So you can use either method 1 or method 2 above to resolve the problem.

References:

  1. Start Menu All Programs - Add or Delete Shortcuts
    By: Brink
    Date: November 3, 2008
    Windows 7 Forums
  2. Windows 7 blank All Programs menu
    Date: August 19, 2009
    Super User
  3. Windows 7 Blank ‘All Programs’ Menu
    By: Tim Long
    Date: August 19, 2009
    Blogs - TiGra Networks

[/os/windows/win7] permanent link

Fri, Nov 13, 2009 9:42 am

Drupal and RDF

At a recent International Semantic Web Conference (ISWC), Rennsselaer Polytechnic Institute researchers demonstrated how they had re-rendered data from the data.gov website of the U.S. Office of Management and Budget (OMB) into the Resource Description Framework.

According to Wikipedia, the Semantic Web is "is an evolving development of the World Wide Web in which the meaning (semantics) of information and services on the web is defined, making it possible for the web to understand and satisfy the requests of people and machines to use the web content.It derives from World Wide Web Consortium director Sir Tim Berners-Lee's vision of the Web as a universal medium for data, information, and knowledge exchange."

The Rennsselaer Polytechnic Institute researchers' goal, according to Li Ding, was to "make the whole thing shareable and replicable for others to reuse." Ding said that rendering data into RDF, which is used to create the Linked Data necessary to the Semantic Web, can make it easier to interpose it with other sets of data to create entirely new datasets and visualizations, Ding said. He showed a Google Map graphic that interposed RDF versions of two different data sources from the Environmental Protection Agency, originally rendered in CSV files.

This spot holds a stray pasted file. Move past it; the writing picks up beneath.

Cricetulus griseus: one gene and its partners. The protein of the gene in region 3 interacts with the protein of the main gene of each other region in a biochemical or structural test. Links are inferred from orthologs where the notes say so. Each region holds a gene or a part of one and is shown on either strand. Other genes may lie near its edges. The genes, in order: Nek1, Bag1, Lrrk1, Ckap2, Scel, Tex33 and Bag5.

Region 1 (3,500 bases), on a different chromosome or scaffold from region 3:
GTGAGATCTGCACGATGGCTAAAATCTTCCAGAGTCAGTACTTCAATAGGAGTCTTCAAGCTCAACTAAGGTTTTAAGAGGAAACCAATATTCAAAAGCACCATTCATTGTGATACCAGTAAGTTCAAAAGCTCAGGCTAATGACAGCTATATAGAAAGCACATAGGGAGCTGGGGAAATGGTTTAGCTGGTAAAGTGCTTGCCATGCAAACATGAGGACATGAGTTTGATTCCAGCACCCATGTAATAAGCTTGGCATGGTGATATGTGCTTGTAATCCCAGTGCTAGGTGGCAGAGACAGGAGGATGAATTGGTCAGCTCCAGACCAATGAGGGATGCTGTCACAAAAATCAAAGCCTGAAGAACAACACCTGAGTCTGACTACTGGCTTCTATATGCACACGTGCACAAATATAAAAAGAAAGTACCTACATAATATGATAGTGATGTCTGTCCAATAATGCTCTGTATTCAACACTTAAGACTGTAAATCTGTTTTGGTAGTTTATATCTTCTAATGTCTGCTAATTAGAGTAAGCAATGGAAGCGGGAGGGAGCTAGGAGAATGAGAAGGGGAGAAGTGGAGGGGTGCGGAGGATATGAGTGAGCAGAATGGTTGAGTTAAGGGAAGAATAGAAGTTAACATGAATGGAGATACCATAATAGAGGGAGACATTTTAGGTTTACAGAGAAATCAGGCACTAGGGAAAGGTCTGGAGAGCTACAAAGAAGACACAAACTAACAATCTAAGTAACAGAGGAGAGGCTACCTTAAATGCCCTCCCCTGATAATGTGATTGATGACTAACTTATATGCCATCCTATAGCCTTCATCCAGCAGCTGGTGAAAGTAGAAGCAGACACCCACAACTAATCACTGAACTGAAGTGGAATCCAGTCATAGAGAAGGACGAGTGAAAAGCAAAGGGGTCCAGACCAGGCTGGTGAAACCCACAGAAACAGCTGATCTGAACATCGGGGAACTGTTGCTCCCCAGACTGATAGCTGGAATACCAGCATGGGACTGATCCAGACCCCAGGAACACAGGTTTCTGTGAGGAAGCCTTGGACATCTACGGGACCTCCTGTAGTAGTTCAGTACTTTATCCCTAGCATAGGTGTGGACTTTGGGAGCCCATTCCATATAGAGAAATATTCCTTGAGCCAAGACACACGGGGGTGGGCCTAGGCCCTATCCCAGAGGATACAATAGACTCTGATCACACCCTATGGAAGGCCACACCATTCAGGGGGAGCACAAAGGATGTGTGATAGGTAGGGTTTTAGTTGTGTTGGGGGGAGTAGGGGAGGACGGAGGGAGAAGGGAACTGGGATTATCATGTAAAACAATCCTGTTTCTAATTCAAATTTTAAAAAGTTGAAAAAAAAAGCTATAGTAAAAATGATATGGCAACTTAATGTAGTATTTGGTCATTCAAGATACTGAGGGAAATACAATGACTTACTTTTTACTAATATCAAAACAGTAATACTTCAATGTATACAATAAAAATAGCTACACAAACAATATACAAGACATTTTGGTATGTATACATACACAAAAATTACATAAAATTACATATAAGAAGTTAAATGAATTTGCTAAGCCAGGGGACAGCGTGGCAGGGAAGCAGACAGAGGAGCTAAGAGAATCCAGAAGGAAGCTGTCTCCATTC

The White House recently deployed the Drupal Content Management System (CMS) for the whitehouse.gov webiste. According to David Lantner, editor of the "Clear Type Press" blog, Drupal could give the White House a good start in annotating its data in a machine-readable way, since it "enables authors to add semantic metadata.to their markup using attributes that are both machine-readable and human-friendly."

At the ISWC gathering, Stephanie Corlosquet, a former researcher at the National University of Ireland's Digital Enterprise Research Institute, demonstrated a set of four interrelated new modules he helped develop for Drupal to ease the use of RDF. The modules were written to "expose the site structure in an RDF format automatically, so site administrators or users don't have to care about RDF or do anything with RDF," he said.

Mr. Corlosquet stated "Drupal has a very modular design, so we can plug [the modules] into the system very easily." He said these modules will be incorporated into the next core version of the system, Drupal 7.

References:

  1. How the Semantic Web would work
    By: Joab Jackson
    Date: November 9, 2009
    Government Computer News (GCN)
  2. White House shift to open-source Web system draws mostly praise
    By: Joab Jackson
    Date: October 29, 2009
    Government Computer News (GCN)
  3. Resource description tool can add smarts to your Web pages
    By: Joab Jackson
    Date: October 23, 2009
    Government Computer News (GCN)
  4. Symanec Web
    Wikipedia

[/network/web/cms/drupal] permanent link